Home exercises will take from different elements of these areas i.e. stretching of muscles and nervous tissue or strengthening of the body’s central areas or core areas.  Experienced physiotherapists gradually put all of the pieces of this wonderful jigsaw that is the human body back together.  Once the body has the joint and soft tissue range to move normally again (early treatment phases) we move into the next phase of rehab.  



This next phase of rehabilitation focuses on form and technique.  This ensures that the body or posture is in the right position to achieve the task that is aggravating/causing the problem.   This could simply be sitting at a desk or a more complex movement pattern like throwing a ball, a dead lift in the gym or a balletic plie.


This next phase of rehab ensures that the correct muscles are firing to hold you in the right position whilst the rest of the body moves your limbs around.  A good stable base at the pelvis and shoulder girdle is essential.  This is often why folk rightly bang on about core stability so much.


You need good pelvic stability to keep a decent lower limb position with the knee in the correct place.  Repetitive movements with a poor alignment will usually result in some damage somewhere along the line.  The same can be said for the neck and shoulder region.  Poor scapula (shoulder blade) stability can overload other muscles around the neck, change the neck position and overload the soft tissues of the arm and shoulder as a result.


The well balanced body is like a well-balanced team.  Everyone has a role to play.  If someone is not “pulling their weight” then someone else has to take up the slack.  Eventually that someone or those people start to grumble or breakdown completely.  That is not to say that every injury has a weak core or poor stability at the centre of it.  As mentioned earlier, joint range of motion and flexible soft tissues are also part of this complex movement system.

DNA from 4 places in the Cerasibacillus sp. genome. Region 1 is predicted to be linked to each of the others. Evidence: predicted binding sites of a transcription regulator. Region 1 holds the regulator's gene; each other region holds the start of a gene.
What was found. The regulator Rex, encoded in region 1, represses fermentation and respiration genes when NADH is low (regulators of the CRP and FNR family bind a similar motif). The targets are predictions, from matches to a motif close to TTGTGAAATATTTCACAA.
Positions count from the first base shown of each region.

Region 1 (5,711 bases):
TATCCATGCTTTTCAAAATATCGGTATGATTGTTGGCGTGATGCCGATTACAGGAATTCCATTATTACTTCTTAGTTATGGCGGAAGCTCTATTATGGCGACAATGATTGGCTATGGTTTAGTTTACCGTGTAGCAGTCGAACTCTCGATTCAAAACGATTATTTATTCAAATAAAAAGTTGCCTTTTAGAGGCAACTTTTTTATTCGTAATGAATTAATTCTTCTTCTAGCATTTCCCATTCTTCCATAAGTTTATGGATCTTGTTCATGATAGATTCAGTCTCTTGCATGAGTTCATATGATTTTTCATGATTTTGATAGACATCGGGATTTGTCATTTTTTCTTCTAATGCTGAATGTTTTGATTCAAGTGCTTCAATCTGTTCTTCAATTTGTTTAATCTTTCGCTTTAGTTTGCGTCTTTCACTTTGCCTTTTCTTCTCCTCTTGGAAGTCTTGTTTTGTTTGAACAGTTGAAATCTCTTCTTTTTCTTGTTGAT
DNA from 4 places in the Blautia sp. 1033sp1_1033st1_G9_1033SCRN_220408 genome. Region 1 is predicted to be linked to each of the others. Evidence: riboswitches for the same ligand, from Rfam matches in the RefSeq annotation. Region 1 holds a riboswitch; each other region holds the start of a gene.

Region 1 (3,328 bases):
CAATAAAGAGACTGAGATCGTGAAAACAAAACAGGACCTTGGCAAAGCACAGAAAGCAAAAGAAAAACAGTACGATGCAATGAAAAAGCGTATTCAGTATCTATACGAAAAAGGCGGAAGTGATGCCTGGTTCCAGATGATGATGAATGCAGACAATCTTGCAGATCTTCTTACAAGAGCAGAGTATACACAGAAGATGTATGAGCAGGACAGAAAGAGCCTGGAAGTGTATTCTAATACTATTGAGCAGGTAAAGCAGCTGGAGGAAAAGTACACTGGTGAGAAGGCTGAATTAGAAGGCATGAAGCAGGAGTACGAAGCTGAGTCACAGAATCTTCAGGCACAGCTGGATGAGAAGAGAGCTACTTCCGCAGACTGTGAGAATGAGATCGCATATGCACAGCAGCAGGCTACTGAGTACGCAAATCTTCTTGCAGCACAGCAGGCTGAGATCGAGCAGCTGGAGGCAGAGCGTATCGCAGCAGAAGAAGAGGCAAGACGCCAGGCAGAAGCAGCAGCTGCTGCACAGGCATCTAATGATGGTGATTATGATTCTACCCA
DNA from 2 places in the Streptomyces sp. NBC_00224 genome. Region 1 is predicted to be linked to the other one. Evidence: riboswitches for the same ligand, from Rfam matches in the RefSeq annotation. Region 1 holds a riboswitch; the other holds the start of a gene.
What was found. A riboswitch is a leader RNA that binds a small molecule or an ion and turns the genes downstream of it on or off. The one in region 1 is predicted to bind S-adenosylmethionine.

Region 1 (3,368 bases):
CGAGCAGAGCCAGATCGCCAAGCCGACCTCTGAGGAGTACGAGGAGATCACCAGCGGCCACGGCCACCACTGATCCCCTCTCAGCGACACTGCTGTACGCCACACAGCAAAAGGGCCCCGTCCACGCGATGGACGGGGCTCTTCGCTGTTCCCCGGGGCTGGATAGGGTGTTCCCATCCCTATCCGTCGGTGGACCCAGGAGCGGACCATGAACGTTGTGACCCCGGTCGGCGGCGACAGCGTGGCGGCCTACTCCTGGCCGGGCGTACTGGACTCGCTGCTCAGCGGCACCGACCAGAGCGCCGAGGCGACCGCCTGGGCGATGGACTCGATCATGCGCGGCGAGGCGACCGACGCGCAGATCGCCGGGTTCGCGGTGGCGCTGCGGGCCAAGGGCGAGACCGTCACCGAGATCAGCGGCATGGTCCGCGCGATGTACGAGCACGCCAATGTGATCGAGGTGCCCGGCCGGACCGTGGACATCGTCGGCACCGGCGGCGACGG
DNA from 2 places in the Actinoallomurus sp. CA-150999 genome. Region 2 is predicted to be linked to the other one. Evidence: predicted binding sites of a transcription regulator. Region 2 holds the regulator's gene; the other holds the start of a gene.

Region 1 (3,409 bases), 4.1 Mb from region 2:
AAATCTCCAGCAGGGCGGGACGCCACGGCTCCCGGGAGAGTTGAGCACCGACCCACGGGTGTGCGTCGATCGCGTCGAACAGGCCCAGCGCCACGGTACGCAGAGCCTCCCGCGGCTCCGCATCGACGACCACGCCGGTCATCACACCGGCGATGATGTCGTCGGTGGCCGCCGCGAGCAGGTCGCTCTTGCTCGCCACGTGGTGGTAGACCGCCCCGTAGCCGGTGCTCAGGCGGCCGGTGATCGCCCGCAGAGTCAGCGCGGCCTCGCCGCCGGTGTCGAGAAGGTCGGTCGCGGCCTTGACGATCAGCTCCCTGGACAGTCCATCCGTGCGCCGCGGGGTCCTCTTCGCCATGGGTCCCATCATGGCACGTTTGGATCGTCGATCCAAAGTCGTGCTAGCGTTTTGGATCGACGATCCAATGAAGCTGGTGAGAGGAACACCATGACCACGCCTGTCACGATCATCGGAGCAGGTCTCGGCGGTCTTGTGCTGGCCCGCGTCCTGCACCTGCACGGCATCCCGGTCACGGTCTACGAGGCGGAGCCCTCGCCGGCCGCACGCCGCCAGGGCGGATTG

Maintenance, end stage rehab and reinforcing good practice/habits

When a patient is reaching the end of the physio lead exercises and nearing return to work/sport/leisure it may be necessary for the individual to take a further leap with an allied health professional or someone in the fitness industry.


Our base in the City centre since 1989 means we have built up a good network of contacts in the local area to help the patient take this next step.  Just some of our affiliates can be seen on this page (*insert affiliates link).  The good habits, strength and flexibility gains made during the course of treatment might be maintained this way.  A shift in lifestyle choice, habits and posture is often all that is needed. Regular practice of these newly learned techniques changes the behaviour at the root cause of many problems.


Not everyone has to join a gym and start a new fitness regime.  Much of what we advise can be slotted into a patient’s regular life at home/work.

Do I Need Regular Physiotherapy Check-Ups?

The large majority of people do not come back with the same problem year after year. We do not feel that we have done our job properly if they do.  Much of course depends on whether the individual maintains the balance that was achieved at the end of the course of treatment.  Sometimes, old habits creep back or the maintenance work/exercises slip a little.   For some patients, the uncontrollable, external factors in their lifestyle may change to alter that delicate balance. 

There are a few patients that come back every few months in order to for us to help maintain the quality of movement and normal muscle tension in their skeletal system.  They view this as some kind of “service” much like you would for a well-tuned classic car/bike.  They have usually come to the conclusion that a few sessions per year to keep you healthy and functional represents better value than a few sessions per year when they are in desperate need and unable to function properly for a few weeks.  Each to their own. We are all different and have many ways of living our lives!